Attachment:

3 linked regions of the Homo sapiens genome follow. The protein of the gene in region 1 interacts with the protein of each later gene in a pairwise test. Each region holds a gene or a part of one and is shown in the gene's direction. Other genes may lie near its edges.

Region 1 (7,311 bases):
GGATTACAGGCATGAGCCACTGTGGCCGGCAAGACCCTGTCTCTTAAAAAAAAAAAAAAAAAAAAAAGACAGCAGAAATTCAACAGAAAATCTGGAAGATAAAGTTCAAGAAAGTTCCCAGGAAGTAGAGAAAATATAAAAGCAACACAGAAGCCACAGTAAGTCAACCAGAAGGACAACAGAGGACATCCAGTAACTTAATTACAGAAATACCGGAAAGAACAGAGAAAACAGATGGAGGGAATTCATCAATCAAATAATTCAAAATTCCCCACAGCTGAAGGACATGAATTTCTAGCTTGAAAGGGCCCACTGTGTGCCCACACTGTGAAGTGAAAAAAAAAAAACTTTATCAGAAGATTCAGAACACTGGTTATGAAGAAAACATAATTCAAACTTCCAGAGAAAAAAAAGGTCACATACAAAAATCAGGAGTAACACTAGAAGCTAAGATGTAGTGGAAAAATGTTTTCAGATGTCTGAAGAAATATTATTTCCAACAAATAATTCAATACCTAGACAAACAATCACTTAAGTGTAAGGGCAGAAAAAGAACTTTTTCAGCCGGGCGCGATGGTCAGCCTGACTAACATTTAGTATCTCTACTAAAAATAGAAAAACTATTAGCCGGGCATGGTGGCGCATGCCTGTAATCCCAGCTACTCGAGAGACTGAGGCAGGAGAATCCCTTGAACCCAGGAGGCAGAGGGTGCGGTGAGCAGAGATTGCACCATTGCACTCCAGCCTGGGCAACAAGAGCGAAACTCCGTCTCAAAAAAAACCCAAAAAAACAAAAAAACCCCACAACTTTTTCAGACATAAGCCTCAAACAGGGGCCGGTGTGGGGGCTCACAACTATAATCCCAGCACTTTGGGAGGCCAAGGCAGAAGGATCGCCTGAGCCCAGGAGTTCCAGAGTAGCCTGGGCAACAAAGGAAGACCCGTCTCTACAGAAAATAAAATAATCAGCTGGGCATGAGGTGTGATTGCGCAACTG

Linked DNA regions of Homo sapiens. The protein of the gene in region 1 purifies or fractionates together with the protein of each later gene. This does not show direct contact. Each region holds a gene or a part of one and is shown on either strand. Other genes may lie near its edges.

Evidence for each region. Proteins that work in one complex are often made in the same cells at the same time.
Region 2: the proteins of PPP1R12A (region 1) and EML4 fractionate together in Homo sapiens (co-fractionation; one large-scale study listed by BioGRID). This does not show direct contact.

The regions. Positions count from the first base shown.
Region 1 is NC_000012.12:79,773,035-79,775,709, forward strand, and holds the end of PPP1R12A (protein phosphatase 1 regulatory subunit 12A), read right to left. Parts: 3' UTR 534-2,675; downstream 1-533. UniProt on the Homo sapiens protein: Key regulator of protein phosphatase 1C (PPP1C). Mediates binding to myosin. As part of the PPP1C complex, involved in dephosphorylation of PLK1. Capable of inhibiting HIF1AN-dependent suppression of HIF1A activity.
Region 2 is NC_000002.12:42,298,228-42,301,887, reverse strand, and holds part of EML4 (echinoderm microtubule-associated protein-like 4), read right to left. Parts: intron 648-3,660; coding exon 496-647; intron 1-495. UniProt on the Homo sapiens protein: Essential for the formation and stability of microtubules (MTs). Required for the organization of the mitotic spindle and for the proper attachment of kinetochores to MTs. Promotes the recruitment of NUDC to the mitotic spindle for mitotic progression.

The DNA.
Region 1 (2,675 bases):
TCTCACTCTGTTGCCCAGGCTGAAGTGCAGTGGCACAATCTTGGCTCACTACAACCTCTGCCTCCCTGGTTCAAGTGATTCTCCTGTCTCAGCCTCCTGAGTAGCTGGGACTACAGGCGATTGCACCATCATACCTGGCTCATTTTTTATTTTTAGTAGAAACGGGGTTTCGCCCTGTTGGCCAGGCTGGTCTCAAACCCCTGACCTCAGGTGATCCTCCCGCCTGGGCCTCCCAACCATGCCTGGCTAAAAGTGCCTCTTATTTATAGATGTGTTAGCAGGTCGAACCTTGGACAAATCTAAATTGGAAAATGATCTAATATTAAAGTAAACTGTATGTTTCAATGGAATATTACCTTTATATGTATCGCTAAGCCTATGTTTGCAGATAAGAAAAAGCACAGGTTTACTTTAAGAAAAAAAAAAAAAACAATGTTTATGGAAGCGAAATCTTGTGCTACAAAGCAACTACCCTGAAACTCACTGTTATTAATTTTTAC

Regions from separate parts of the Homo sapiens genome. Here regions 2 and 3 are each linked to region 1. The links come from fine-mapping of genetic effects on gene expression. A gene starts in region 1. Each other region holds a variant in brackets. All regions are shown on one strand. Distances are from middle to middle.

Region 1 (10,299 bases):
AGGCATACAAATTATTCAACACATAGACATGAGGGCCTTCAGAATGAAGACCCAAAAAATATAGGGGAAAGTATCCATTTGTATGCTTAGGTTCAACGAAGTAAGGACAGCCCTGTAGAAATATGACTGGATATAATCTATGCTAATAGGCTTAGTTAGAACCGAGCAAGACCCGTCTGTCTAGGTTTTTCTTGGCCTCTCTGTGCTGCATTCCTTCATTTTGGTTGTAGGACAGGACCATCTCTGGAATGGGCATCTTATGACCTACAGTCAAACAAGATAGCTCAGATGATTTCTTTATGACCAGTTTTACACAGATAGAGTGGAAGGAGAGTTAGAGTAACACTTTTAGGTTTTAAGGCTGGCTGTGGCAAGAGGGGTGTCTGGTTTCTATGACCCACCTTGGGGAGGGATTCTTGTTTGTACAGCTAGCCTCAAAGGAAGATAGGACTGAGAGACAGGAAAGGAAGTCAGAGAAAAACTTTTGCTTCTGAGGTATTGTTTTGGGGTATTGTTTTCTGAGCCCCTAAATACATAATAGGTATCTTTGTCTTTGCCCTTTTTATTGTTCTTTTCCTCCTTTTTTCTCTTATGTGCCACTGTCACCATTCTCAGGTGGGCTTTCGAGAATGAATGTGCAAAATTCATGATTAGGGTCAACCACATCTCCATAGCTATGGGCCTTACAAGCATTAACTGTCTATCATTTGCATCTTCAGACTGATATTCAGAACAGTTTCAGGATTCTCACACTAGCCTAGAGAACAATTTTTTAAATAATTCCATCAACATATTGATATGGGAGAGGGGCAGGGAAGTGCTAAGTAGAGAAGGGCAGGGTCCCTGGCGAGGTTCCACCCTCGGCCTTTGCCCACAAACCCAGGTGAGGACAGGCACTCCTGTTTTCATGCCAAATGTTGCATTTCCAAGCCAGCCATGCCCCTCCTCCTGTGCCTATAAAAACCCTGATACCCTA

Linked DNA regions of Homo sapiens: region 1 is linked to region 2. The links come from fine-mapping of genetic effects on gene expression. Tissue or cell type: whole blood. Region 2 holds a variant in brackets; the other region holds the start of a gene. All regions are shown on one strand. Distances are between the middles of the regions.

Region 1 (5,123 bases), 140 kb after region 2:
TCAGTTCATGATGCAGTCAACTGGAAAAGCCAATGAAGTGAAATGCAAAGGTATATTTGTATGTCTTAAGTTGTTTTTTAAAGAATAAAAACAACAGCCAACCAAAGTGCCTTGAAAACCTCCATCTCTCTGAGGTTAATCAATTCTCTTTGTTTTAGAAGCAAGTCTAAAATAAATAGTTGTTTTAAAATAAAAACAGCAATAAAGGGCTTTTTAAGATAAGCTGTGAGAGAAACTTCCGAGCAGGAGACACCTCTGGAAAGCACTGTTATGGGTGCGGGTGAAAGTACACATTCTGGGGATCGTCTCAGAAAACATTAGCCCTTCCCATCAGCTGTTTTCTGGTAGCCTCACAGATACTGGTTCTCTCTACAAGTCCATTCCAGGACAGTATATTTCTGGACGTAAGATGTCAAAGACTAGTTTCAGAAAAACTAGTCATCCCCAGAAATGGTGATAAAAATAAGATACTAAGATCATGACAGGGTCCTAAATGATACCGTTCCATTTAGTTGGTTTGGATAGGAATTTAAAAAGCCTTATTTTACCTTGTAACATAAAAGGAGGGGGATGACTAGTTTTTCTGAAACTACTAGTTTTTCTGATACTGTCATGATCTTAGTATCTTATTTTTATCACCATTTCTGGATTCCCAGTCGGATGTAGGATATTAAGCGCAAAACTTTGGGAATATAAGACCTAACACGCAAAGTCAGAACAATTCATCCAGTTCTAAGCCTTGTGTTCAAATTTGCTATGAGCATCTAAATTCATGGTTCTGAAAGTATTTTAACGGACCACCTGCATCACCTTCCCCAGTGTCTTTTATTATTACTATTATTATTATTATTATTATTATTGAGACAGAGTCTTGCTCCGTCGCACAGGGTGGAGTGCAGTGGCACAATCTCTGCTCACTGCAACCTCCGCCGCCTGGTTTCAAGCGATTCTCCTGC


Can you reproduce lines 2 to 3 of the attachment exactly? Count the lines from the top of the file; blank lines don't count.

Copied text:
Region 1 (7,311 bases):
GGATTACAGGCATGAGCCACTGTGGCCGGCAAGACCCTGTCTCTTAAAAAAAAAAAAAAAAAAAAAAGACAGCAGAAATTCAACAGAAAATCTGGAAGATAAAGTTCAAGAAAGTTCCCAGGAAGTAGAGAAAATATAAAAGCAACACAGAAGCCACAGTAAGTCAACCAGAAGGACAACAGAGGACATCCAGTAACTTAATTACAGAAATACCGGAAAGAACAGAGAAAACAGATGGAGGGAATTCATCAATCAAATAATTCAAAATTCCCCACAGCTGAAGGACATGAATTTCTAGCTTGAAAGGGCCCACTGTGTGCCCACACTGTGAAGTGAAAAAAAAAAAACTTTATCAGAAGATTCAGAACACTGGTTATGAAGAAAACATAATTCAAACTTCCAGAGAAAAAAAAGGTCACATACAAAAATCAGGAGTAACACTAGAAGCTAAGATGTAGTGGAAAAATGTTTTCAGATGTCTGAAGAAATATTATTTCCAACAAATAATTCAATACCTAGACAAACAATCACTTAAGTGTAAGGGCAGAAAAAGAACTTTTTCAGCCGGGCGCGATGGTCAGCCTGACTAACATTTAGTATCTCTACTAAAAATAGAAAAACTATTAGCCGGGCATGGTGGCGCATGCCTGTAATCCCAGCTACTCGAGAGACTGAGGCAGGAGAATCCCTTGAACCCAGGAGGCAGAGGGTGCGGTGAGCAGAGATTGCACCATTGCACTCCAGCCTGGGCAACAAGAGCGAAACTCCGTCTCAAAAAAAACCCAAAAAAACAAAAAAACCCCACAACTTTTTCAGACATAAGCCTCAAACAGGGGCCGGTGTGGGGGCTCACAACTATAATCCCAGCACTTTGGGAGGCCAAGGCAGAAGGATCGCCTGAGCCCAGGAGTTCCAGAGTAGCCTGGGCAACAAAGGAAGACCCGTCTCTACAGAAAATAAAATAATCAGCTGGGCATGAGGTGTGATTGCGCAACTG